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The Declaration and Treaty on the Formation of the Union of Soviet Socialist Republics (Russian: Декларация и договор об образовании Союза Советских Социалистических Республик) officially created the Union of Soviet Socialist Republics (USSR), commonly known as the Soviet Union. It de jure legalised a union of several Soviet republics that had existed since 1919 and created a new centralised federal government (Congress of Soviets of the Soviet Union and Central Executive Committee of the Soviet Union (TsIK) were the legislative while Council of People's Commissars was the executive) where key functions were centralised in Moscow.

The Treaty along with the Declaration of the Creation of the USSR was approved on 30 December 1922 by a conference of delegations from the Russian SFSR, the Transcaucasian SFSR, the Ukrainian SSR and the Byelorussian SSR. The Treaty and the Declaration were confirmed by the 1st Congress of Soviets of the USSR and signed by heads of delegations[1] – Mikhail Kalinin, Mikhail Tskhakaya, Mikhail Frunze and Grigory Petrovsky, Aleksandr Chervyakov[2] respectively on December 30, 1922. The treaty provided flexibility to admit new members. Therefore, by 1940 the Soviet Union grew from the founding four republics to 15 republics.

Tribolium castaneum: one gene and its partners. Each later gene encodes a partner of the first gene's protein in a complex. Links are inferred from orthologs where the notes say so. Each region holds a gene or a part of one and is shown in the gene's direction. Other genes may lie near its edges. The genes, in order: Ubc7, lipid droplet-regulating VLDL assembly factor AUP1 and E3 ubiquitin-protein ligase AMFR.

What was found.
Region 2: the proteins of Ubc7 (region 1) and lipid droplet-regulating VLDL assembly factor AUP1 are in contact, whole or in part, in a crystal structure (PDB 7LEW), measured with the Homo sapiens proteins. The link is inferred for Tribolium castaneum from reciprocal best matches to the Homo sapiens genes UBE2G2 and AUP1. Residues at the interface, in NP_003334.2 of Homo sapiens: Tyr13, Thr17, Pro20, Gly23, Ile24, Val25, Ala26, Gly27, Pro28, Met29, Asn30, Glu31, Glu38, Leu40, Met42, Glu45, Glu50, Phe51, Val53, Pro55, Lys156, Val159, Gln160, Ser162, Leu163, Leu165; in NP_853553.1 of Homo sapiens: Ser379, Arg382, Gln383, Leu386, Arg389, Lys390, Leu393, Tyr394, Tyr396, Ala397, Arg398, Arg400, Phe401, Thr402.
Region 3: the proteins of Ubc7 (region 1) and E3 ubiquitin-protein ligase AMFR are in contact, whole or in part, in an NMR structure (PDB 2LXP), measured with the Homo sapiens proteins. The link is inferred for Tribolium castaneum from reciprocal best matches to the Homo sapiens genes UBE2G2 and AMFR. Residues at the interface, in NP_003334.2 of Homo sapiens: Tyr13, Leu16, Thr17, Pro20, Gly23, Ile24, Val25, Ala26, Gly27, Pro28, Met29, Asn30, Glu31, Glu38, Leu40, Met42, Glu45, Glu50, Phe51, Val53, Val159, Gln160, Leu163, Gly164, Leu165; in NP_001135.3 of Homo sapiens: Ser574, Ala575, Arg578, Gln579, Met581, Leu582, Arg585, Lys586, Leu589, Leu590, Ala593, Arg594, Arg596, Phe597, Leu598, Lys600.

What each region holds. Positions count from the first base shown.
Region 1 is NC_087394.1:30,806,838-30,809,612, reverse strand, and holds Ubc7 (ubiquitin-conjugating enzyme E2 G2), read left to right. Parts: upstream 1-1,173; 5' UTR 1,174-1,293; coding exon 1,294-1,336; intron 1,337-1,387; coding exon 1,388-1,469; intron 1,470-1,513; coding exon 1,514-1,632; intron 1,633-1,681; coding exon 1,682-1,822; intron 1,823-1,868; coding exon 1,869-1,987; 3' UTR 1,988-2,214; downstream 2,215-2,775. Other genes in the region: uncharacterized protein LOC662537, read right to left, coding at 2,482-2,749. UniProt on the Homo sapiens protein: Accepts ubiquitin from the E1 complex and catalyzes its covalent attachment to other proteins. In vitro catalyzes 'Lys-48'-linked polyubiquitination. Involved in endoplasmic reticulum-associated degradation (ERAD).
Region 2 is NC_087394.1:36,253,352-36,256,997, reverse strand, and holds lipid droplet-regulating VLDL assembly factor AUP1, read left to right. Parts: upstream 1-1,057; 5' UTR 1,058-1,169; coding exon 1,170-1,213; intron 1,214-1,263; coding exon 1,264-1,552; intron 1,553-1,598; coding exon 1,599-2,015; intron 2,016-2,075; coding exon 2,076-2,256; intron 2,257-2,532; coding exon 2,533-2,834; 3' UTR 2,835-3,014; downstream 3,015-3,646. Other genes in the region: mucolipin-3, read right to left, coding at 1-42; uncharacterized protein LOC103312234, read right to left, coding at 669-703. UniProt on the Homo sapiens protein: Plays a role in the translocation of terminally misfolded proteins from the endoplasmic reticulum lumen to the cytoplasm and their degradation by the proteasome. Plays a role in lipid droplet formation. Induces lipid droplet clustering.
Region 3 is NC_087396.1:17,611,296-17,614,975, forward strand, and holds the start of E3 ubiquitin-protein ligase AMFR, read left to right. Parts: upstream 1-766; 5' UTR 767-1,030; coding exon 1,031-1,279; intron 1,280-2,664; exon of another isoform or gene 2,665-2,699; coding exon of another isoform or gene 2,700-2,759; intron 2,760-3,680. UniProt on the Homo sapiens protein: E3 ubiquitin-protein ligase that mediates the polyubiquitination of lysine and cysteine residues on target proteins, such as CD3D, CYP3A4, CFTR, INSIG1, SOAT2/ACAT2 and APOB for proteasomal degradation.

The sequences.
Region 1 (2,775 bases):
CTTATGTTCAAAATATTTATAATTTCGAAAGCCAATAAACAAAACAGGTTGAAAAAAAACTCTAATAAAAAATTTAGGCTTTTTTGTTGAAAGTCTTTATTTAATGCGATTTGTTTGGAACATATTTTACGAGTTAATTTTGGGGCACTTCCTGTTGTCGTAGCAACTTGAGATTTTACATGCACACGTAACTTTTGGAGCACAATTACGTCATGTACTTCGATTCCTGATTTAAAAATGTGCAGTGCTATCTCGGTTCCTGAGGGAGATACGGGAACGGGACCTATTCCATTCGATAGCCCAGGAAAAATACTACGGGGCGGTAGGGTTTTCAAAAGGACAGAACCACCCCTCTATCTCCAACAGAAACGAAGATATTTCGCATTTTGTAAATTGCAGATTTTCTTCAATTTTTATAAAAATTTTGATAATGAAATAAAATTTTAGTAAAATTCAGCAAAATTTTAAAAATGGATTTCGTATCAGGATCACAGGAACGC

On 8 December 1991, Russian, Ukrainian and Belarusian Presidents signed the Belovezha Accords. The agreement declared dissolution of the USSR by its founder states (denunciation of the Treaty on the Creation of the USSR) and established the CIS. On 10 December, the accord was ratified by the Ukrainian and Belarusian parliaments. On 12 December, the agreement was ratified by the Russian Parliament, therefore the Russian SFSR renounced the Treaty on the Creation of the USSR and de facto declared Russia's independence from the USSR.

On 26 December 1991, the USSR was self-dissolved by the Council of the Republics of the Supreme Soviet of the Soviet Union, the first house of Soviet legislature (the second house, the Council of the Union, was without a quorum).

In January 1924, the Second Congress of Soviets of the Soviet Union, that was called in accordance to the treaty ratified the first 1924 Soviet Constitution. The constitution's text is essentially the rewritten and expanded treaty. It even contains the same declaration. The treaty had 26 articles, but the constitution had eleven chapters and 72 articles.

Aftermath and legality